Thursday, August 13, 2015

Book Review: Saving Mr. Terupt by Rob Buyea

Title: Saving Mr. Terupt 
Author: Rob Buyea
Published by: Delacorte Books For Young Readers (2015)

My Rating:  ✭✭✭✩✩


The kids from Mr. Terupt’s fifth- and sixth-grade classes are entering their first year of junior high school. There’s a lot to be excited about, but there are new challenges, too. Peter and Jeffrey face tough competition on their wrestling team. Alexia has a disastrous first day of school, and that’s only the beginning. Anna is desperate for Charlie to propose to her mother—what is he waiting for?! Danielle isn’t feeling so well, but she's trying to tough it out, like Grandma. Trouble with a bully makes Lukedread going to school for the first time ever. And Jessica is waiting anxiously for an acceptance to a theater retreat in New York City. 
     Everyone is missing Mr. Terupt. When a fight threatens to break up the group forever, they think their favorite teacher is the only one who can help them. But the kids soon find out that it’s Mr. Terupt who needs saving.

My Review:

The third book in the Mr. Terupt series. This book was okay. While it had decent writing and lovable characters, a semi-interesting premise and a good ending, there were certain elements made me lower my rating.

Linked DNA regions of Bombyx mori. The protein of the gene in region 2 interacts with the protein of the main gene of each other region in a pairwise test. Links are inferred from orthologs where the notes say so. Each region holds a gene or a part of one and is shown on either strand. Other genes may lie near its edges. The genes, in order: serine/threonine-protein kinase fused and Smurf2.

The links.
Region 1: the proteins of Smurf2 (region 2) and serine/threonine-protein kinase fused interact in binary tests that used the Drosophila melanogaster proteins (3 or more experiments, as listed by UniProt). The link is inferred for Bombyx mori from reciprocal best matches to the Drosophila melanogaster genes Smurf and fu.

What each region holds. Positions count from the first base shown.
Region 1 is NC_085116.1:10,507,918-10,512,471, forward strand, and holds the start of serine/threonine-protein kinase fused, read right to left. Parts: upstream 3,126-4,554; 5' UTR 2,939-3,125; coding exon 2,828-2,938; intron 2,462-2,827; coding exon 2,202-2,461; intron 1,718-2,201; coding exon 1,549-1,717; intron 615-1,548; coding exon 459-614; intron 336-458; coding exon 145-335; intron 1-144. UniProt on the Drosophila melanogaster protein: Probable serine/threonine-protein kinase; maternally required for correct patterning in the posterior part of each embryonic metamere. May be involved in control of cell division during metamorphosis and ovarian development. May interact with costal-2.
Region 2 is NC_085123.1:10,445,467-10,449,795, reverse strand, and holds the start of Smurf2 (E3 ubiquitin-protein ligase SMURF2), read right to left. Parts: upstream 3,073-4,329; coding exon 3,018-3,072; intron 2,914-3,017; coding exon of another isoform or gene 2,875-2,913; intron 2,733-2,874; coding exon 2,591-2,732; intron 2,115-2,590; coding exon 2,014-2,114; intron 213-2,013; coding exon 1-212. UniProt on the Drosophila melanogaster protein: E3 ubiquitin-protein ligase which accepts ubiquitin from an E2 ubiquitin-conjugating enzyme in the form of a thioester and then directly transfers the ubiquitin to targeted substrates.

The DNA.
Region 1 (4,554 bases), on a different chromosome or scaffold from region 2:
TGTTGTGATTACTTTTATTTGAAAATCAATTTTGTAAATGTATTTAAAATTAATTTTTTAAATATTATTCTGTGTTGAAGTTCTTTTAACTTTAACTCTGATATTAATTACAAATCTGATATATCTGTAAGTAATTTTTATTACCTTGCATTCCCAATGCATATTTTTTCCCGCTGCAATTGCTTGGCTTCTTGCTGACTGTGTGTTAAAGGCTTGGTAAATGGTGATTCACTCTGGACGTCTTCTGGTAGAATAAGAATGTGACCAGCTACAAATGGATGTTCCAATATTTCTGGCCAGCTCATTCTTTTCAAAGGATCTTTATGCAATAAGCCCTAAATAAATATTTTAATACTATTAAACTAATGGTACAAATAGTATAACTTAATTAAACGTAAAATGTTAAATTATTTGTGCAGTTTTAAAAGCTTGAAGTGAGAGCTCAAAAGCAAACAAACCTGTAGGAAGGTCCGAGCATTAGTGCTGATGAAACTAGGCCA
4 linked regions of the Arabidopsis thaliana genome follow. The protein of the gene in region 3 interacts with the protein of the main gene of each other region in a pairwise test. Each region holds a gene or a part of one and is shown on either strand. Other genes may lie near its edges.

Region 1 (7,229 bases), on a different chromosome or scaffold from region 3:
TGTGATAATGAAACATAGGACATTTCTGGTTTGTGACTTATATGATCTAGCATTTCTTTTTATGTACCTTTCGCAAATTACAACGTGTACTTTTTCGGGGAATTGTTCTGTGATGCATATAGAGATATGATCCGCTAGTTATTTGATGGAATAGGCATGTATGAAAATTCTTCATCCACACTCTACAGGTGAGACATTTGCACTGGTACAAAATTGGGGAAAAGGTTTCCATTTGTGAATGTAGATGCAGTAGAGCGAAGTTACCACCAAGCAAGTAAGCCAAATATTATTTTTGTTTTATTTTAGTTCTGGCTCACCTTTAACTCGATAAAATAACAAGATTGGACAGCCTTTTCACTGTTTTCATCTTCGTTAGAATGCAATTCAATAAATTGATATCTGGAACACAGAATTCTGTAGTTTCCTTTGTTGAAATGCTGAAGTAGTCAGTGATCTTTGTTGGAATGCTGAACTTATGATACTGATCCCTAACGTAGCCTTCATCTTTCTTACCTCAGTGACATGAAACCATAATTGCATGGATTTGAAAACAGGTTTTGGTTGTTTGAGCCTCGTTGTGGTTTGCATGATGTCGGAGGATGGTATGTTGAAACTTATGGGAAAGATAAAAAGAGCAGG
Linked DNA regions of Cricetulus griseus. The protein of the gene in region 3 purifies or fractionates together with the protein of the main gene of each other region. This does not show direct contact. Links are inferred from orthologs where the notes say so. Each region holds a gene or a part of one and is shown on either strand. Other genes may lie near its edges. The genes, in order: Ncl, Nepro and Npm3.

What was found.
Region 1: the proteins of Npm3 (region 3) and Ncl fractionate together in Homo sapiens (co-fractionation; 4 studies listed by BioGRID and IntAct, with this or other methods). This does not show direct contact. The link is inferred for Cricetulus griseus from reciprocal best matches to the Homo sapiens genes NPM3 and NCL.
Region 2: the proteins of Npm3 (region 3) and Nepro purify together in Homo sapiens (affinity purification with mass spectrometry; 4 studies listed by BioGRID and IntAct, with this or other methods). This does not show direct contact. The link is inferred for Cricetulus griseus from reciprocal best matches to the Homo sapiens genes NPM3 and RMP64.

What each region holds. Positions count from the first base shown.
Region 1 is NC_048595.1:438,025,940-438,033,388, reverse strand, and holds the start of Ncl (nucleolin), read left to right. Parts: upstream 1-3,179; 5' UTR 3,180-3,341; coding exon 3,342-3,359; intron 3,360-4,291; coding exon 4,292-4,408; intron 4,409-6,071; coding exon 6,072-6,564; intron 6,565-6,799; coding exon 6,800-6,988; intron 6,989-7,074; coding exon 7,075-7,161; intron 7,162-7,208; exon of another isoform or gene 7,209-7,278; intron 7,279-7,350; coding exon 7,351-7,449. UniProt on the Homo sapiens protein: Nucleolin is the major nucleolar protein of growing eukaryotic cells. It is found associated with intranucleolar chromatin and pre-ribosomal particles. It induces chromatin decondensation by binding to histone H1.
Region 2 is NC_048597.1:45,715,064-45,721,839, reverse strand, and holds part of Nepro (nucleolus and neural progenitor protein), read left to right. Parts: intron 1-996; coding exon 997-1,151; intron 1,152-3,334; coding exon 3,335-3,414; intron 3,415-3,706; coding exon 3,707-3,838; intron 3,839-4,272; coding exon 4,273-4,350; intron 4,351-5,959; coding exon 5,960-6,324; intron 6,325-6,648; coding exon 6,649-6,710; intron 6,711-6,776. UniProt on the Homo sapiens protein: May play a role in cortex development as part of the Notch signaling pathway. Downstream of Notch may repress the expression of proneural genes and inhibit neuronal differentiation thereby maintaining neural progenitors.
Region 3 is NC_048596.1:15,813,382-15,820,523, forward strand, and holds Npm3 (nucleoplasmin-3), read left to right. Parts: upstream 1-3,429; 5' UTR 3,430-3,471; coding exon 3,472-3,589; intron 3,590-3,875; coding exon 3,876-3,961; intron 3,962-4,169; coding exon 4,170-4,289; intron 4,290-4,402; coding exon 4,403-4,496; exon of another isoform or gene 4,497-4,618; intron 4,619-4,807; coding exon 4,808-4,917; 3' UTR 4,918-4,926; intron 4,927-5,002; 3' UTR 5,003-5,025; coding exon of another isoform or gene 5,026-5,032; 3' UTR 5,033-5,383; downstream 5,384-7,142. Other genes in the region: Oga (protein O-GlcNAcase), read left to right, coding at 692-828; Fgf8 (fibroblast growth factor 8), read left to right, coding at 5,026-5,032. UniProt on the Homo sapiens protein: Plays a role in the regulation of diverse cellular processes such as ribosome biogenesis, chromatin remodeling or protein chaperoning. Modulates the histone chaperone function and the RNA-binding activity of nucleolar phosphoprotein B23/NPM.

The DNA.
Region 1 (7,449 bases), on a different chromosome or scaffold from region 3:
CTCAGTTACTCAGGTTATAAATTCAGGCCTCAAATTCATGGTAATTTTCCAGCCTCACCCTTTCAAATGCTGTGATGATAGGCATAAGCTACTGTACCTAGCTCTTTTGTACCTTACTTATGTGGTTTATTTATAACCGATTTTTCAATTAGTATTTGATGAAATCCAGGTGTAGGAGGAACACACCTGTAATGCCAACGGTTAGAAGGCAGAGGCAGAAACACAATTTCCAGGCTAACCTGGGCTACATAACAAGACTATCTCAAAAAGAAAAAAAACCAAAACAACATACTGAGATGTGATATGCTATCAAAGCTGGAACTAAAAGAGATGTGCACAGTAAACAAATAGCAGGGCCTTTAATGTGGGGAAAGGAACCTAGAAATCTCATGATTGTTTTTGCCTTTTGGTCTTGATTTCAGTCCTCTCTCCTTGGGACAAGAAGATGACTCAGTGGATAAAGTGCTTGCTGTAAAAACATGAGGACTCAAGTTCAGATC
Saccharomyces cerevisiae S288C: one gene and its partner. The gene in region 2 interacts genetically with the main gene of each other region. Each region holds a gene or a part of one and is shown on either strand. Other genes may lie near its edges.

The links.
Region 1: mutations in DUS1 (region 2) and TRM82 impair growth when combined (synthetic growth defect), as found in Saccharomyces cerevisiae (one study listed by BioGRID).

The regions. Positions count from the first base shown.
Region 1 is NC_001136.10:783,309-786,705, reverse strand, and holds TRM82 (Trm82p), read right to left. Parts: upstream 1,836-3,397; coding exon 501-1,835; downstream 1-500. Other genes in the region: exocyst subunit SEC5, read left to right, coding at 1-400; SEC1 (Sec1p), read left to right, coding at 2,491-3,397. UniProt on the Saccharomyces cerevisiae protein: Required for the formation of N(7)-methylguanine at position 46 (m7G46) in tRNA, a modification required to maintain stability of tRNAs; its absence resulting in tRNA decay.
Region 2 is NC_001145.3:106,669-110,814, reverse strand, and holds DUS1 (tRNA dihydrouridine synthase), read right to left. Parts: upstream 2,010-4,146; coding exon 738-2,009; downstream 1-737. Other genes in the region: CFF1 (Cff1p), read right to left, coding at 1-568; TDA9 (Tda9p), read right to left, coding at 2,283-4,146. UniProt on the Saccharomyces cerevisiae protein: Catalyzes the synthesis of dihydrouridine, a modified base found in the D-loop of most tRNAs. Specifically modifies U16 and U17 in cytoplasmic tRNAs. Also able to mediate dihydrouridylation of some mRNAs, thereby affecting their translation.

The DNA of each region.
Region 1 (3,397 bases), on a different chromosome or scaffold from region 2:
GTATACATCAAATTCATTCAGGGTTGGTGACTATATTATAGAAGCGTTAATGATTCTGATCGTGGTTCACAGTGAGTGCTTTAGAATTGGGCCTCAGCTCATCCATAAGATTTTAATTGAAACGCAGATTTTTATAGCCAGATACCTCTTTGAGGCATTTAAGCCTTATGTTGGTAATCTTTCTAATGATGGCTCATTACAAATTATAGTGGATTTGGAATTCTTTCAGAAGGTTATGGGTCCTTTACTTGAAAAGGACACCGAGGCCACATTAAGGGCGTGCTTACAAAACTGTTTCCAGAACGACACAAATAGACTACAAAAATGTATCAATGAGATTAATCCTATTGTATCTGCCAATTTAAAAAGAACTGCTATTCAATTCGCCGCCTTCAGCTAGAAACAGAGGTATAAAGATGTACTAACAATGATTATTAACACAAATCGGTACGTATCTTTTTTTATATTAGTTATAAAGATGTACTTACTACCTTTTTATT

Plot: First of all, I did not appreciate the way that it talked about personal girl stuff and personal boy things. I felt it was wrote in as just part of life, rather than a part of the plot, and it was kind of pointless. Considering it’s a juvenile book, I would have liked it a lot better had it not delved into personal, more private matters. It didn’t get inappropriate, but the beginning was strange; while it’s not something wrong to read, it’s things I’d prefer not to read about in juvenile fiction.

Negatives: Secondly I hated the way the author portrayed Christianity. I don’t this to come off the wrong way, so I’ll keep it short. To me, it felt like, in certain scenes, that the author was trying to portray Christians as naive and oblivious to the world around them, and that you should rely on people rather than God. Now, there was some positivite elements to this Christian aspect in general—the characters pray a lot and go to church—but there’s never any scenes where anyone realizes it’s God that helped them, like I’d been thinking maybe there would. It’s just an aspect to the story, the same way maybe Danielle’s diabetes is just an aspect to the story, and it didn’t really matter in the end.
I disliked this on so many levels.

Anyway, this book just didn’t pay off for me. It answered questions and the characters, easy to love, had a happy little ending. So the majority of people will probably love this book. But for me, it was too mature in some areas, and too naive in others. Additionally, the whole plotline was kind of pointless and felt forced, like the author needed a story for his fans and quickly came up with this plotline without really thinking it through. It was predictable and overall just disappointing. 3.0 stars.

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